My admiration is great for folks with Information Technology skills. The people who learn (or were born with) computer skills will effectively rule the world in the coming years. But at 61 years of age, I just don’t care to learn much more about it. I bought an Atari PC in 1980 or so, and have owned and used PCs ever since, but as the programming and file management capabilities have gotten more complicated, I sometimes find myself hating what should be the greatest tool known to mankind. It’s supposed to be an easy to use tool, but it’s not.
Forget that operating systems and their menus are forever changing, that even two computers in the same household, purchased at the same time, at the same store, will have different menus located in different places, and forget that endless updates reprogram your computer every week or so (changing nearly everything), but the nasty little beasties have now learned to lie…right to your face.
I’ve been trying to upload my new novel, The Ghostwalker File, to Amazon, Barnes & Noble, and Apple for their e-readers in recent days, and I am currently beside myself, staring at myself with the steely gaze of a stone cold killer, and I am on the verge of taking a framing hammer to my computer. I paid dearly to have a specialist convert my manuscript to the appropriate file formats, but after paying two freelance copy editors and proofing the manuscript a dozen times myself, I discovered a word missing in the very first sentence of the prologue…five minutes after successfully uploading the book to Amazon. “I can fix this,” I told myself. “How hard can it be to insert one word into a .epub file?”
I commanded my computer to open the file, but of course it told me that I couldn’t do that…unless. There’s always an “unless” now days. Any opportunity to sell me anything seems to make my computer giddy, and it even made an instantaneous suggestion about what programs would allow me to proceed. Thinking its first suggestion should be the best choice, I paid $30 dollars for “SpeedyPC Pro,” made a second copy of the .epub file, renamed the second .epub file, and tried to open it with my spanky-new program; which, of course, had no idea how to do it. What it did know how to do was convert the .epub file to a .speedypcpro file…which it still couldn’t open…and which Barnes & Noble wanted no part of. Not only that, it converted the original .epub file to a .speedypcpro file, so now I can’t even upload the original file with the missing word.
Even after all of that near criminal cyber-audacity, I was determined to fix the mess. I wrote my I.T. guy and requested that he make the correction for me and resend the .epub file to me, and then I completely uninstalled the dirty, rotten, lying scoundrel SpeedyPC Pro program from my computer and rebooted it. When the corrected .epub file arrived via email, I downloaded it…only to discover that it had been converted to a .speedypcpro file, apparently by a program no longer listed anywhere in my computer’s inventory. Do you understand my seething anger? Can you see how I might have been driven to the edge of I.T. madness? I wrote my expert back this morning, begging for help, but I’m not sure my semi-sane ranting got through to him. Or, if it did, perhaps he’s letting me stew in the mess as some perverted object lesson about leaving it to the pros. I’ve never been a violent man, but today I learned not to cross it off my list of possibilities.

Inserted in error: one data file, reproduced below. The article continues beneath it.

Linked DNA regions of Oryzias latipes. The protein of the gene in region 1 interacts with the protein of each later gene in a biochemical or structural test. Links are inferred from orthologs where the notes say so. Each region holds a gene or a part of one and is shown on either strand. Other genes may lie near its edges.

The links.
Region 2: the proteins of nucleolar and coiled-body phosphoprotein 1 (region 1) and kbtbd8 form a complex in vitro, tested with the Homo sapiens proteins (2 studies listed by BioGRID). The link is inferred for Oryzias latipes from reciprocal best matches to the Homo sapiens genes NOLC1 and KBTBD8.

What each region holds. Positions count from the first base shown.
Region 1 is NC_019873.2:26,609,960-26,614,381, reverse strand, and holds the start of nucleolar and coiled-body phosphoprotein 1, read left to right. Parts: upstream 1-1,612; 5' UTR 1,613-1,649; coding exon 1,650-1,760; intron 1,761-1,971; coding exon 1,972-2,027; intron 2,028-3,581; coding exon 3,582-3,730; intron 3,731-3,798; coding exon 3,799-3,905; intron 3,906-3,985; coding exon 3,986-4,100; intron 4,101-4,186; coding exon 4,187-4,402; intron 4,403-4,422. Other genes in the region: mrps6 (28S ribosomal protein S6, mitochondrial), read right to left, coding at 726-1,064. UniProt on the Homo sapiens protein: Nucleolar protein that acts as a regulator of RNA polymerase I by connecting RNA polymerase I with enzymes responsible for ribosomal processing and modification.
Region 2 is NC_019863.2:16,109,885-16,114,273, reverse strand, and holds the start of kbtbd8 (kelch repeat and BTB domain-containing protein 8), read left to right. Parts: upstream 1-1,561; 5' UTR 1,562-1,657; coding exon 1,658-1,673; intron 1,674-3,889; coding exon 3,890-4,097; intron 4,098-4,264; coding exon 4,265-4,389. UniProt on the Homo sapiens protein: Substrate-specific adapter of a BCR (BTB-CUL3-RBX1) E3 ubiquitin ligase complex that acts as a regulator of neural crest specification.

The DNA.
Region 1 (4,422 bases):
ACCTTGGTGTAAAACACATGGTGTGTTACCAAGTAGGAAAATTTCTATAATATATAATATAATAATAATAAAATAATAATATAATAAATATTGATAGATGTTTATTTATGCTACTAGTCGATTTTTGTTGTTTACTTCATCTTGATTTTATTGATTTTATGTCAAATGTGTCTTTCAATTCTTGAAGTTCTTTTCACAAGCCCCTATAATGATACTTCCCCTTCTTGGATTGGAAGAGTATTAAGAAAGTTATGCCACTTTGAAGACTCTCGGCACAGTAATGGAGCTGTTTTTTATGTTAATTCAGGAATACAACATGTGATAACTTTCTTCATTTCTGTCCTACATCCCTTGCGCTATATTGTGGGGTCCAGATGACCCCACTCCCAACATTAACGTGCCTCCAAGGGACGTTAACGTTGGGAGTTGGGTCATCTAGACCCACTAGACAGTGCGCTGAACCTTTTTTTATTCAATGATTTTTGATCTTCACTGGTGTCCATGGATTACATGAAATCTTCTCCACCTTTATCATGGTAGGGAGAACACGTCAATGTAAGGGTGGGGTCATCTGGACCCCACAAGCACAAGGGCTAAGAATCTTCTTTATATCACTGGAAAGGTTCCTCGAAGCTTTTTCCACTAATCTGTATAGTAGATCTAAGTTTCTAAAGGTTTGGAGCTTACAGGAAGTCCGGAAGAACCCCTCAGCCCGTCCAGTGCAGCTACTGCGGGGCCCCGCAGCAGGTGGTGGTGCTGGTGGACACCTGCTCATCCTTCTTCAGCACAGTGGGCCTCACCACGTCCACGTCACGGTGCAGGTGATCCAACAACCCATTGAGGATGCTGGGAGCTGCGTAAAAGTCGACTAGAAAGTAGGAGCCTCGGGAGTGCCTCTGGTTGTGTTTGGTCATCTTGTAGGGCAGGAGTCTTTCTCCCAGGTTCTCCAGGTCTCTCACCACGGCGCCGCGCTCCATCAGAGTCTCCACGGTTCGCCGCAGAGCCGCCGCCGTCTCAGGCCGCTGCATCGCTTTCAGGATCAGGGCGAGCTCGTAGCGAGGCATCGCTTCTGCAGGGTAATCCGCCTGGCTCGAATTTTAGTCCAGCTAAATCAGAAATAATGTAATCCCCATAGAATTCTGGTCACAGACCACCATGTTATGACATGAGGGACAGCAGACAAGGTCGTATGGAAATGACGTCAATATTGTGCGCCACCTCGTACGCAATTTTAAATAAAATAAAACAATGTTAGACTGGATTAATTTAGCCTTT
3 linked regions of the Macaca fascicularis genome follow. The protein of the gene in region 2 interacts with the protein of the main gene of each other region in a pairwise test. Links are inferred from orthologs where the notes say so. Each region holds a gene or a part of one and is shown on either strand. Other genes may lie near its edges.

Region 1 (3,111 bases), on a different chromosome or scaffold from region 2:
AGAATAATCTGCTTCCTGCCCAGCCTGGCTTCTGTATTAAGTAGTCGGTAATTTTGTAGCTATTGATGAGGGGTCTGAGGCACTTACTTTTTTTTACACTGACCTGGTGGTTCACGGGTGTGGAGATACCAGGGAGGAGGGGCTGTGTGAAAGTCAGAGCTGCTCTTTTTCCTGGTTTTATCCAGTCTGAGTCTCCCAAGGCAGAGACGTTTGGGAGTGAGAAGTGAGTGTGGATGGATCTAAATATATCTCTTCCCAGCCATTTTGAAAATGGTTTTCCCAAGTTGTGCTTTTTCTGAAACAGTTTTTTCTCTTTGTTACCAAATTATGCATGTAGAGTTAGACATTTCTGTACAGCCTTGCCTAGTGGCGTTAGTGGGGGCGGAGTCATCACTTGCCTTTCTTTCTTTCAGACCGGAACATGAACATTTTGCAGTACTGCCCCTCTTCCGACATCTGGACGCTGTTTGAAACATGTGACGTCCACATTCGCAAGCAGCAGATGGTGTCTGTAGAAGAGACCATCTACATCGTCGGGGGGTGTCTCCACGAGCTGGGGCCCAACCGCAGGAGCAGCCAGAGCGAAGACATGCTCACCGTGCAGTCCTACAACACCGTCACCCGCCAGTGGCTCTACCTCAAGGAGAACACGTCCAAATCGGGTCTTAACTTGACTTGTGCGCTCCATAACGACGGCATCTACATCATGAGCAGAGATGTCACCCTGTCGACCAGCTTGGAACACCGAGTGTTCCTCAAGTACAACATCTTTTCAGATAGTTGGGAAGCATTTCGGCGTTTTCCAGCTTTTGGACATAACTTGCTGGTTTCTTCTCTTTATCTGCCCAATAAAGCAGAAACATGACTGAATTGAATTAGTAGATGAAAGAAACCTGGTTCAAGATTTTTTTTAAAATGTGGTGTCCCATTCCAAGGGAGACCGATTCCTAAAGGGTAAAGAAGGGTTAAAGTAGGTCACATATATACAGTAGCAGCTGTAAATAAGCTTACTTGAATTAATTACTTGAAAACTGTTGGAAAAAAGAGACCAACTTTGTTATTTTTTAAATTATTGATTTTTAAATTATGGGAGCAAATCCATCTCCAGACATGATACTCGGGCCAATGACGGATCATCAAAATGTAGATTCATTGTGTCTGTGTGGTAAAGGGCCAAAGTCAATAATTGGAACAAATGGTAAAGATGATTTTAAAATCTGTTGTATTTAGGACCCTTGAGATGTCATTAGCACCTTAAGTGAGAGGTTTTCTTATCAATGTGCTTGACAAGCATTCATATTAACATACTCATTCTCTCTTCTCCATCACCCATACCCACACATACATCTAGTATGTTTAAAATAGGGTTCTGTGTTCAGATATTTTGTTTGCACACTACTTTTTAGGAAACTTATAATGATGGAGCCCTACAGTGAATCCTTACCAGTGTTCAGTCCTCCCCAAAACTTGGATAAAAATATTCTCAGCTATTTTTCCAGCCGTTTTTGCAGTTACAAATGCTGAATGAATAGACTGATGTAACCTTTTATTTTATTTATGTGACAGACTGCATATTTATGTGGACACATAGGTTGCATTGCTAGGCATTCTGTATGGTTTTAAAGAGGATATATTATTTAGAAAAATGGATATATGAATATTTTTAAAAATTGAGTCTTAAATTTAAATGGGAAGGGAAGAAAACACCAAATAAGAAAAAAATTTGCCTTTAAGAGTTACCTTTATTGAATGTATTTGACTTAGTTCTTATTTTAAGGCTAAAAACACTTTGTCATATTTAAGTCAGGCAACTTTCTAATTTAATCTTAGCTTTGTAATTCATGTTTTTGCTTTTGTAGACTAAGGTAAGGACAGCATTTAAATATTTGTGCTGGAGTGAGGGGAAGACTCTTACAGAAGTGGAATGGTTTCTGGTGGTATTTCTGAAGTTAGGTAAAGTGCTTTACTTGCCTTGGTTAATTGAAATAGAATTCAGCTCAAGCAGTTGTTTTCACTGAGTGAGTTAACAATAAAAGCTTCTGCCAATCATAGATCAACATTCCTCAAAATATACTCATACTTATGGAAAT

It was my favorite time of every day for most of fifteen years. From before my daughter could understand a word I was saying until years after she could read perfectly well by herself, our bedtime story time was the best. Early on she took longer and longer turns reading books back and forth with me. We started with typical children’s books, but it wasn’t long before we tackled The Chronicles of Narnia, The Hobbit, The Lord of the Rings, A Wizard of Earthsea, and The Book of Duncow. Now days, thankfully, my daughter reads to my five grandchildren at night.
I’m not particularly counting on a rebirth of the tradition in this day and age, but one can always hope that the practice won’t die away entirely. With that in mind, I created a new children’s series based on my love of the Native American tradition of oral storytelling that included “animal stories” or “lodge fire stories” told by a Chief or an Elder to the children at bedtime. These stories used metaphor as well or better than any writers on earth to teach children how to navigate childhood and become intelligent human beings as adults.
The sheer genius that separates these stories from so many of the Anglo stories I grew up with is their intentional lack of certainly about Life, the Universe, and Everything. There was no ONE truth about who or what “the Creator” or “the Great Spirit” was, exactly. Children heard many versions of creation, of how humans obtained fire, or of how the buzzard got his bumpy red scalp or the rabbit his long ears. While the brilliant and humorous metaphors taught useful truths about living, the children were free to let their minds imagine anything as possible when dealing with the great cosmic mysteries that befuddle even the smartest among us. Today metaphysicians call this the “not know mind,” and the idea that an open mind creates a more apt learner than a closed one has become a universal given.